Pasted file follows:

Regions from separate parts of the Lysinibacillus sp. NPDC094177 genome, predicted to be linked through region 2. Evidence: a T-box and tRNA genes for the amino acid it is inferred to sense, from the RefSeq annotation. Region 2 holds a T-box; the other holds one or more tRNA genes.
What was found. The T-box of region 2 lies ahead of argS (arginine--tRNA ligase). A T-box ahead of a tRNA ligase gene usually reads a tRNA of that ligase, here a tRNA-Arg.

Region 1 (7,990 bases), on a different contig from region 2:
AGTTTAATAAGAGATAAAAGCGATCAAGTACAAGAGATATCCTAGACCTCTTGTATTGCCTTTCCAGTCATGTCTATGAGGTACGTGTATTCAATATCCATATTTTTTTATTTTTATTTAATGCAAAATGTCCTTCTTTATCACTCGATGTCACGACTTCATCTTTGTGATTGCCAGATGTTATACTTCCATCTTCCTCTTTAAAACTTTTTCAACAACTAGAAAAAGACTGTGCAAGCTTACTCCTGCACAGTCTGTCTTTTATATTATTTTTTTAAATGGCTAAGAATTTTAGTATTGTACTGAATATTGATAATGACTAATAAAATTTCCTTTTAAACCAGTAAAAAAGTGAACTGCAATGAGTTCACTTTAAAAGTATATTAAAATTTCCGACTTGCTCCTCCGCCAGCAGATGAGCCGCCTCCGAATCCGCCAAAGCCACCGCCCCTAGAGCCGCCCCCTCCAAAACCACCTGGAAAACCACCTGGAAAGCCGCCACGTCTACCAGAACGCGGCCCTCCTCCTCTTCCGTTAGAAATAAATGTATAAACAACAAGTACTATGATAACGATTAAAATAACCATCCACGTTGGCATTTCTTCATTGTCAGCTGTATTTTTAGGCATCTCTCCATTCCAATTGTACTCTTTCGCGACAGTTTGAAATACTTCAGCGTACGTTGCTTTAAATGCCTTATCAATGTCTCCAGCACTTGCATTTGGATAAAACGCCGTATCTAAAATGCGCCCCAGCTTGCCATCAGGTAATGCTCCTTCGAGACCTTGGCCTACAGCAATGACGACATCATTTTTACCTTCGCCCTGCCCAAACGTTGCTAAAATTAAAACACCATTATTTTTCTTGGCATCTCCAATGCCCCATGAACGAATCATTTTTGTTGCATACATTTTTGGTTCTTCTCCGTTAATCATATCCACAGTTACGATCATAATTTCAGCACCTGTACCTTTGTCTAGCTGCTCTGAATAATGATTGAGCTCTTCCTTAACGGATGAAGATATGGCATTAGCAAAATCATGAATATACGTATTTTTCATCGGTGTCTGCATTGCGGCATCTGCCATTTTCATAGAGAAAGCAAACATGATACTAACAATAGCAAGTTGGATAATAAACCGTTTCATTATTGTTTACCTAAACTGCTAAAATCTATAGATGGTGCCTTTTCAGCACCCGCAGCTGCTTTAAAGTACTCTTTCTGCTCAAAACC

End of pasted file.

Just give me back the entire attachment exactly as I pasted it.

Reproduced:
Regions from separate parts of the Lysinibacillus sp. NPDC094177 genome, predicted to be linked through region 2. Evidence: a T-box and tRNA genes for the amino acid it is inferred to sense, from the RefSeq annotation. Region 2 holds a T-box; the other holds one or more tRNA genes.
What was found. The T-box of region 2 lies ahead of argS (arginine--tRNA ligase). A T-box ahead of a tRNA ligase gene usually reads a tRNA of that ligase, here a tRNA-Arg.

Region 1 (7,990 bases), on a different contig from region 2:
AGTTTAATAAGAGATAAAAGCGATCAAGTACAAGAGATATCCTAGACCTCTTGTATTGCCTTTCCAGTCATGTCTATGAGGTACGTGTATTCAATATCCATATTTTTTTATTTTTATTTAATGCAAAATGTCCTTCTTTATCACTCGATGTCACGACTTCATCTTTGTGATTGCCAGATGTTATACTTCCATCTTCCTCTTTAAAACTTTTTCAACAACTAGAAAAAGACTGTGCAAGCTTACTCCTGCACAGTCTGTCTTTTATATTATTTTTTTAAATGGCTAAGAATTTTAGTATTGTACTGAATATTGATAATGACTAATAAAATTTCCTTTTAAACCAGTAAAAAAGTGAACTGCAATGAGTTCACTTTAAAAGTATATTAAAATTTCCGACTTGCTCCTCCGCCAGCAGATGAGCCGCCTCCGAATCCGCCAAAGCCACCGCCCCTAGAGCCGCCCCCTCCAAAACCACCTGGAAAACCACCTGGAAAGCCGCCACGTCTACCAGAACGCGGCCCTCCTCCTCTTCCGTTAGAAATAAATGTATAAACAACAAGTACTATGATAACGATTAAAATAACCATCCACGTTGGCATTTCTTCATTGTCAGCTGTATTTTTAGGCATCTCTCCATTCCAATTGTACTCTTTCGCGACAGTTTGAAATACTTCAGCGTACGTTGCTTTAAATGCCTTATCAATGTCTCCAGCACTTGCATTTGGATAAAACGCCGTATCTAAAATGCGCCCCAGCTTGCCATCAGGTAATGCTCCTTCGAGACCTTGGCCTACAGCAATGACGACATCATTTTTACCTTCGCCCTGCCCAAACGTTGCTAAAATTAAAACACCATTATTTTTCTTGGCATCTCCAATGCCCCATGAACGAATCATTTTTGTTGCATACATTTTTGGTTCTTCTCCGTTAATCATATCCACAGTTACGATCATAATTTCAGCACCTGTACCTTTGTCTAGCTGCTCTGAATAATGATTGAGCTCTTCCTTAACGGATGAAGATATGGCATTAGCAAAATCATGAATATACGTATTTTTCATCGGTGTCTGCATTGCGGCATCTGCCATTTTCATAGAGAAAGCAAACATGATACTAACAATAGCAAGTTGGATAATAAACCGTTTCATTATTGTTTACCTAAACTGCTAAAATCTATAGATGGTGCCTTTTCAGCACCCGCAGCTGCTTTAAAGTACTCTTTCTGCTCAAAACC